Published by Curiosity Quills Press on December 11th 2014
Genres: Young Adult
Format: Kindle Edition
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Seventeen-year-old Francis Fripp’s confidence is practically non-existent since his abusive father drenched him in accelerant and threw a match at him eight years ago.
Now badly scarred, Francis relies on his best friend Trig to protect him from the constant bullying doled out at the hands of his nemesis, Brandon Hayley—the unrelenting boy who gave him the dreaded nickname of Burn Baby.
The new girl at school, Rachel Higgins, is the first to see past Francis’s pariah-inducing scars.
If Brandon’s bullying doesn’t destroy him, Francis might experience life as a normal teenager for the first time in his life. He just has to avoid Brandon and convince himself he’s worthy of Rachel’s attentions.
Sounds easy enough, but Francis himself has a hard time seeing past his scars. And Brandon is getting violently frustrated, as his attempts to bully Francis are constantly thwarted.
Francis is in turmoil as he simultaneously rushes toward his first kiss and a possible violent end.
This is my first novel by Kevin Craig and I have to say I loved it. I knew from the moment I read the dedication in Burn baby, burn baby this novel was going to be great and possibly one of my favorite books.
Francis is anything but your typical seventeen year old boy. Francis has gone through physical, emotional, and mental abuse at the hand of his father who left him with scars not just emotionally but physical scars as well. Not only must he live with the scars his father left him after the abuse but he has also face being bullied at school.
Francis has zero self-esteem. He actually believes he deserves to be bullied and doesn’t believe he should have anything good in his life and when things get too good he gains self-destructing habits. He has one friend Trig who is an amazing friend, he defends him against bullies, doesn’t allow anyone to make Francis feel inferior and attempts to help Francis put together the pieces of himself to be the loving person he should be.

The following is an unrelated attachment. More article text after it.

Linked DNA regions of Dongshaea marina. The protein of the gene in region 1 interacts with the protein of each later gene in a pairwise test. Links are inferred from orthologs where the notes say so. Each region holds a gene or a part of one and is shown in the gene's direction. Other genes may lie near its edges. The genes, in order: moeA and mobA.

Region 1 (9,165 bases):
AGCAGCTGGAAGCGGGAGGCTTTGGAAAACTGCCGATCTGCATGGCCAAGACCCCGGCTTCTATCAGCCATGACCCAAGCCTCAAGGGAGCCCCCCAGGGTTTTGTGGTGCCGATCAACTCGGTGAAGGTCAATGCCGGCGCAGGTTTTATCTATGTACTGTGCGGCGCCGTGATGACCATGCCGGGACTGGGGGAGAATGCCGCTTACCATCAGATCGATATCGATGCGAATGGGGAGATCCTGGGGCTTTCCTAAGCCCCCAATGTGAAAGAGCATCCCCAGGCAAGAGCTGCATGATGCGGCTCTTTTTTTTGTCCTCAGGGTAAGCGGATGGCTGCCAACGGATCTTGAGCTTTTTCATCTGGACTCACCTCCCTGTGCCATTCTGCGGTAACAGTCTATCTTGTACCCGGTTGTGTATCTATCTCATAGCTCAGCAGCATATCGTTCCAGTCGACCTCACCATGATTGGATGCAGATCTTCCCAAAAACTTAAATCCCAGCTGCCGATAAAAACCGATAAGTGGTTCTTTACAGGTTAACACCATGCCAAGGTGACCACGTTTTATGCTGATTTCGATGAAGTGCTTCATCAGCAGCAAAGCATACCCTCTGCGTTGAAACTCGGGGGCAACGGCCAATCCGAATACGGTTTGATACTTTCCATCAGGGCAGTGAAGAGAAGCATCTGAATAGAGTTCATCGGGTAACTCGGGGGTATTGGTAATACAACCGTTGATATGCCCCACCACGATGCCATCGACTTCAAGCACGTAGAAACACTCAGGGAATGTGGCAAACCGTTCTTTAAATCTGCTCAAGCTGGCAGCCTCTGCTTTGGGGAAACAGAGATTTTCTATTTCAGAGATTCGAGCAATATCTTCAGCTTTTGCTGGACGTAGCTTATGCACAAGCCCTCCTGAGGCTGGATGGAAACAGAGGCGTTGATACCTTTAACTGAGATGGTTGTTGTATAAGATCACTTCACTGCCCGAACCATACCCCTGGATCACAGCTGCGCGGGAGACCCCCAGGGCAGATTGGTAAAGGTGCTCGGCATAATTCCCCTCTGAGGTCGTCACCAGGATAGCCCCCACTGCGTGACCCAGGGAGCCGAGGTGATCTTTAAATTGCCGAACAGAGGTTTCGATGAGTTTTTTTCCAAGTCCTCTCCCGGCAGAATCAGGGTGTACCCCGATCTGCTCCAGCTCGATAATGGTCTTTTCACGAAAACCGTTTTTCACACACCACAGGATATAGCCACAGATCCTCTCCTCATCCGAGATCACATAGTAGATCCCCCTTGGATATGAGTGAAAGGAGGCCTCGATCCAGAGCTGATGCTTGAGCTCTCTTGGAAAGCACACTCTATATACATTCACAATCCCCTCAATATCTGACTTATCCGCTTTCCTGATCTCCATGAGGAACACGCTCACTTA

Then, along comes Rachel the new girl. She sees beyond the burns left on his body, she sees Frances for who he really is just like Trig does. But Frances automatically assumes that Rachel is tricking him because how could a girl like that find him attractive?
This is a turning point for Frances because he begins to realize he does deserve to be happy and deserves to be treated with respect. For me, the most important thing he learned is that his scars don’t define him. He begins to stand up for himself at times to the wrong people but he finally stands up to the bully.
The ending of the novel was something I was not expecting but I felt it was realistic. So many teenagers are bullied and do not think they deserve respect or to be treated right. This book just isn’t for the people who are being bullied and feel like no one understands what they are going through but also for the bullies. It is also for the bullies, because it gives you the perspective of the person whose being bullied and how they feel.
It teaches the important lesson of speaking up because one may never know just how far another person may go.
I plan to be a teacher someday and I definitely see myself using this book in my lessons to teach about bullying, acceptance, and compassion.